SABC's survival is crucial for democracy
The SABC Bill should address the funding crisis for the public broadcaster by regularising state funding.
There is no doubt about SABC’s value as a public broadcaster and OUTA believes this role needs support.
OUTA believes that while SABC was badly affected by state capture, with both financial fallout and attempts to control the content, the current board has overseen considerable efforts to turn the broadcaster around.
OUTA believes that the television licence is effectively a tax and should be treated as such, which would strengthen this revenue stream.
OUTA says this in a submission to the Department of Communications and Digital Technologies on the SABC Bill, which has been out for public comment.
“OUTA is of the opinion that television licence fees amount to a tax or revenue in terms of section 77 of the Constitution. The mere fact that a person has to pay a fee for being in possession of a television set whether it is used or not amounts to a tax or levy. One might still argue that where the set is used there is a benefit which accrues to the possessor but to pay for mere possession is akin to paying duty tax,” says OUTA’s submission.
TV licences should thus be covered in a money bill instead. This would also mean that the Minister of Communications and Digital Technologies should not be responsible for setting the licence fees.
“SABC’s annual report 2019/20 points out that only 2.5 million licence fees were paid, out of a database of 9.5 million licence holders, providing revenue of just R791 million. This is a significant failure which needs addressing,” says OUTA.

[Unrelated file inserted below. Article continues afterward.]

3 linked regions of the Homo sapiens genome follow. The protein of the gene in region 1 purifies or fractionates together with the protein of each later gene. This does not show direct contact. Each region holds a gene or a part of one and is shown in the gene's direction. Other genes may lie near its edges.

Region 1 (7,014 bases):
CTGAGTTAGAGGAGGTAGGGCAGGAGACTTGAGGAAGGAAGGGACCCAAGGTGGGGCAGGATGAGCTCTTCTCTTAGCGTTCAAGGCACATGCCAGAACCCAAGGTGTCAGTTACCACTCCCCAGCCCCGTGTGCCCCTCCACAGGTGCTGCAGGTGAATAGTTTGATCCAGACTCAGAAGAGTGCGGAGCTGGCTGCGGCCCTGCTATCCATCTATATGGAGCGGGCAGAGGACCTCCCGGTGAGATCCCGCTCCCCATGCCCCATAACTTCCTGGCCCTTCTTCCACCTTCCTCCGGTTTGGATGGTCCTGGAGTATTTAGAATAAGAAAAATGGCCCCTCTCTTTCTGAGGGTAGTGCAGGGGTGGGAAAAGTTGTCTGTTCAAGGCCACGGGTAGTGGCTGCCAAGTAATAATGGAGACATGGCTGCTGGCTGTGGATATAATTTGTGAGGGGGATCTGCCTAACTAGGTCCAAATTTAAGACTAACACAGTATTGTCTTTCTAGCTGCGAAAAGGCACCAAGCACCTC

The television licence fees are meant solely to fund the SABC’s public broadcasting services, not the commercial services. However, OUTA raises concern that SABC does not separate these revenue and spending streams in the annual finances, as legally required.
OUTA also suggests considering a regular annual state grant for the SABC’s public broadcasting services. “This would avoid the irregular and disastrous last-minute bailouts but provide a more stable revenue stream particularly for the public broadcasting sector,” says OUTA.
“This could be seen as a grant in the furtherance of democracy. OUTA suggests cutting funding to wasteful programmes and diverting some of this to the SABC. For example, the National and Provincial Legislatures could provide some funding in the furtherance of democracy. These institutions manage to provide hundreds of millions of rands to political parties to support democracy. OUTA believes that some of these funds could be more usefully diverted to the SABC.”
“OUTA is pleased with the majority of the proposed Bill as it seems to focus on reinforcing provisions for operational and financial accountability. OUTA strongly opposes bailouts of state Institutions which squander taxpayer money, but recognises that the SABC is a public broadcaster and should get a certain amount of guaranteed funding from the state. Sufficient guaranteed funding, plus improvement of other sources of revenue, should help avoid the unpredictable bailouts,” says OUTA.
OUTA’s submission is here.